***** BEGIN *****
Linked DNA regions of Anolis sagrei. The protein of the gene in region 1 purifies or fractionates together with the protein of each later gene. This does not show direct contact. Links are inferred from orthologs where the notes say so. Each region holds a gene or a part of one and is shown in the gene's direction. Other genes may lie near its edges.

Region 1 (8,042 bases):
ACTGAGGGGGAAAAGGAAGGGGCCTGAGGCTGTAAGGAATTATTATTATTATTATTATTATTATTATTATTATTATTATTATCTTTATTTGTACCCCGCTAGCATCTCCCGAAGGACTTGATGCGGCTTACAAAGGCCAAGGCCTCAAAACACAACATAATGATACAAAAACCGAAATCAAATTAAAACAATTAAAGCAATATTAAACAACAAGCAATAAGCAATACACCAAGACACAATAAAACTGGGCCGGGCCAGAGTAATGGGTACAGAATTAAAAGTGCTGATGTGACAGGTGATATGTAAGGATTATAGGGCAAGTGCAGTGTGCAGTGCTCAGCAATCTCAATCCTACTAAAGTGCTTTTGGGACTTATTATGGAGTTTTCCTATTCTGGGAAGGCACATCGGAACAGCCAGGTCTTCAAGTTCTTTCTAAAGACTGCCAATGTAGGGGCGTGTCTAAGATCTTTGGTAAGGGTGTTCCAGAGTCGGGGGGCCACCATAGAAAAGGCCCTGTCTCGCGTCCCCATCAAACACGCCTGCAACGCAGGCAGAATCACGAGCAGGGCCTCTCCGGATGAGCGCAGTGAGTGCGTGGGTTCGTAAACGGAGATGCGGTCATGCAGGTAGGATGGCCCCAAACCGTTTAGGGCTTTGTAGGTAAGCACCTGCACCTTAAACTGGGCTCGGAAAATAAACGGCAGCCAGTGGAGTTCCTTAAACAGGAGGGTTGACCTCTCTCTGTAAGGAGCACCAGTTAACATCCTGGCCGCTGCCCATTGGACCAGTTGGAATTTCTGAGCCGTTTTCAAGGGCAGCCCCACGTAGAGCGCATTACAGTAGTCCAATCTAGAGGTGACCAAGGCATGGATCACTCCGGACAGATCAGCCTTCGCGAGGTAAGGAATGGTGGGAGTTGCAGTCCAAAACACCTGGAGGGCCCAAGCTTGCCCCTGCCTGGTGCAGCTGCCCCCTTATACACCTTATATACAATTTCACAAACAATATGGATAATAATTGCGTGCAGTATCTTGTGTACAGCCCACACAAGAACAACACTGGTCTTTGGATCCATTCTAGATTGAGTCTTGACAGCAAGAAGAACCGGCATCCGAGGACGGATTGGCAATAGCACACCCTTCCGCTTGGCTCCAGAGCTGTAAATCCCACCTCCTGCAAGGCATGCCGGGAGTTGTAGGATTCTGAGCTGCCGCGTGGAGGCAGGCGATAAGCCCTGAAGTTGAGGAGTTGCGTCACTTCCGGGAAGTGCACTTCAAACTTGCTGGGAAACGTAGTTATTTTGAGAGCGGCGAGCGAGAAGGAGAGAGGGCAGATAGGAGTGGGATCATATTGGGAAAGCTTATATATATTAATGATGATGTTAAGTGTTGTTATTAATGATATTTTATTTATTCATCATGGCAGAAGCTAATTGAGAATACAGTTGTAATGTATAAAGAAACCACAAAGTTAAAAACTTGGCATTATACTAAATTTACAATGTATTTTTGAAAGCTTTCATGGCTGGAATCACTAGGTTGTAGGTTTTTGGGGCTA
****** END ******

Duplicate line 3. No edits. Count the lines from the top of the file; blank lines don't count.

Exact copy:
ACTGAGGGGGAAAAGGAAGGGGCCTGAGGCTGTAAGGAATTATTATTATTATTATTATTATTATTATTATTATTATTATTATCTTTATTTGTACCCCGCTAGCATCTCCCGAAGGACTTGATGCGGCTTACAAAGGCCAAGGCCTCAAAACACAACATAATGATACAAAAACCGAAATCAAATTAAAACAATTAAAGCAATATTAAACAACAAGCAATAAGCAATACACCAAGACACAATAAAACTGGGCCGGGCCAGAGTAATGGGTACAGAATTAAAAGTGCTGATGTGACAGGTGATATGTAAGGATTATAGGGCAAGTGCAGTGTGCAGTGCTCAGCAATCTCAATCCTACTAAAGTGCTTTTGGGACTTATTATGGAGTTTTCCTATTCTGGGAAGGCACATCGGAACAGCCAGGTCTTCAAGTTCTTTCTAAAGACTGCCAATGTAGGGGCGTGTCTAAGATCTTTGGTAAGGGTGTTCCAGAGTCGGGGGGCCACCATAGAAAAGGCCCTGTCTCGCGTCCCCATCAAACACGCCTGCAACGCAGGCAGAATCACGAGCAGGGCCTCTCCGGATGAGCGCAGTGAGTGCGTGGGTTCGTAAACGGAGATGCGGTCATGCAGGTAGGATGGCCCCAAACCGTTTAGGGCTTTGTAGGTAAGCACCTGCACCTTAAACTGGGCTCGGAAAATAAACGGCAGCCAGTGGAGTTCCTTAAACAGGAGGGTTGACCTCTCTCTGTAAGGAGCACCAGTTAACATCCTGGCCGCTGCCCATTGGACCAGTTGGAATTTCTGAGCCGTTTTCAAGGGCAGCCCCACGTAGAGCGCATTACAGTAGTCCAATCTAGAGGTGACCAAGGCATGGATCACTCCGGACAGATCAGCCTTCGCGAGGTAAGGAATGGTGGGAGTTGCAGTCCAAAACACCTGGAGGGCCCAAGCTTGCCCCTGCCTGGTGCAGCTGCCCCCTTATACACCTTATATACAATTTCACAAACAATATGGATAATAATTGCGTGCAGTATCTTGTGTACAGCCCACACAAGAACAACACTGGTCTTTGGATCCATTCTAGATTGAGTCTTGACAGCAAGAAGAACCGGCATCCGAGGACGGATTGGCAATAGCACACCCTTCCGCTTGGCTCCAGAGCTGTAAATCCCACCTCCTGCAAGGCATGCCGGGAGTTGTAGGATTCTGAGCTGCCGCGTGGAGGCAGGCGATAAGCCCTGAAGTTGAGGAGTTGCGTCACTTCCGGGAAGTGCACTTCAAACTTGCTGGGAAACGTAGTTATTTTGAGAGCGGCGAGCGAGAAGGAGAGAGGGCAGATAGGAGTGGGATCATATTGGGAAAGCTTATATATATTAATGATGATGTTAAGTGTTGTTATTAATGATATTTTATTTATTCATCATGGCAGAAGCTAATTGAGAATACAGTTGTAATGTATAAAGAAACCACAAAGTTAAAAACTTGGCATTATACTAAATTTACAATGTATTTTTGAAAGCTTTCATGGCTGGAATCACTAGGTTGTAGGTTTTTGGGGCTA